Leading Australian philanthropist Alan Schwartz is tackling one of the hardest challenges the planet faces: to put a true value on the social and natural capital of the world, including health, literacy, trust, clean water and biodiversity. He explains how doing so requires fixing a fundamental flaw in our current economics.
As a philanthropist and an impact investor, it is a difficult thing for me to admit, but I have recently come to believe that no matter how much good our sector does in the world, it will never be enough.
This is because the moral, social and economic foundations of our society - principally of our economy - are fundamentally broken.
Our economy still works under the assumption that Adam Smith's "invisible hand" will ensure that the self-interested pursuit of profit will simultaneously promote the common good.
And there's no doubt that Smith's economic vision has indeed enabled us to pursue profits and the common good simultaneously. But it has also contributed to critical environmental degradation, to serious social disadvantage, to "epidemics" of obesity, anxiety and depression, and produced staggering inequalities in wealth and privilege.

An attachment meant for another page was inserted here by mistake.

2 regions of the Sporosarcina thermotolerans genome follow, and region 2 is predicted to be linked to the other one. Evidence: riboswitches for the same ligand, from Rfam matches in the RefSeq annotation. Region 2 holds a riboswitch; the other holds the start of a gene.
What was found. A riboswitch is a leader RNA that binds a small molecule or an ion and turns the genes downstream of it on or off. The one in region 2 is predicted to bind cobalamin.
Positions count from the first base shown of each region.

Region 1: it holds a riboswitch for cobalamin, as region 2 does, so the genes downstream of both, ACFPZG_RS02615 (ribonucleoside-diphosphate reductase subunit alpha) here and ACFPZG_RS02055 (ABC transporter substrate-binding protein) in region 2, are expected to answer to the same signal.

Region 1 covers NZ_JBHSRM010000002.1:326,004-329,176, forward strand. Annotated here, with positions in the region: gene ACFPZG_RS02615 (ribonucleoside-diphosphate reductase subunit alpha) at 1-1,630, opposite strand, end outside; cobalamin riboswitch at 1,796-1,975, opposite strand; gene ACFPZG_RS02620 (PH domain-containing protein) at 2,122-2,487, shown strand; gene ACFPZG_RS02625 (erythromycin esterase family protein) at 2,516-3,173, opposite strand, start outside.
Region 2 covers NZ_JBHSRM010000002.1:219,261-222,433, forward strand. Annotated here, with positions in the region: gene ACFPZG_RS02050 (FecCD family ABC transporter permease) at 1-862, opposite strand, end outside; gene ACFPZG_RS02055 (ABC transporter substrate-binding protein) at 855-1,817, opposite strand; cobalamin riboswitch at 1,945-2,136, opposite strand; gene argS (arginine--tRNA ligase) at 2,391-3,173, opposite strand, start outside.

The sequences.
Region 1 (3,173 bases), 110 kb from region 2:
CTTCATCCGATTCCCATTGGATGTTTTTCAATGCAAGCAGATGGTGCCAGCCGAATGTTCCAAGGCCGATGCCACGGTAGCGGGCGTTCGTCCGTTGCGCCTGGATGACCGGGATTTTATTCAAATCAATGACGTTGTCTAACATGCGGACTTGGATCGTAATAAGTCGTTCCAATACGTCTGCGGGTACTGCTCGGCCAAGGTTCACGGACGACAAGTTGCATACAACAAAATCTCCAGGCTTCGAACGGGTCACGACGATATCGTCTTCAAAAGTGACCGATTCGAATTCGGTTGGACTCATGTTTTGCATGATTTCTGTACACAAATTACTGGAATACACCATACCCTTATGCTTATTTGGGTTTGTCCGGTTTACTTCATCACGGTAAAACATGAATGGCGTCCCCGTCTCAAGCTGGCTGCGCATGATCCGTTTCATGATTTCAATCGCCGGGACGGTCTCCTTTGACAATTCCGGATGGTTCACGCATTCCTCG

Philanthropist Alan Schwartz has embarked on an ambitious project to transform the world's economies.
This is because, for all his genius, Adam Smith failed to properly account for two key things. The first is the planet's finite resources. The other was to neglect the importance of "externalities".
In Smith's time, the world's population was less than one billion souls. There were still vast tracts of land, air and ocean that had yet to be exploited by human enterprise. There was a perception that whatever we could extract, nature could replenish, as it had done for centuries.
We now know only too well how misguided that picture of nature was, and the urgent need for us to better manage the fragile ecosystem that sustains us.
Smith's other oversight was to neglect the importance of externalities. We know that some activities cause side-effects - some positive, some negative - and we know that when they're unaccounted for, we tend to under-produce positive externalities and over-produce negative externalities.
Are the companies earning vast profits paying for the harms they cause?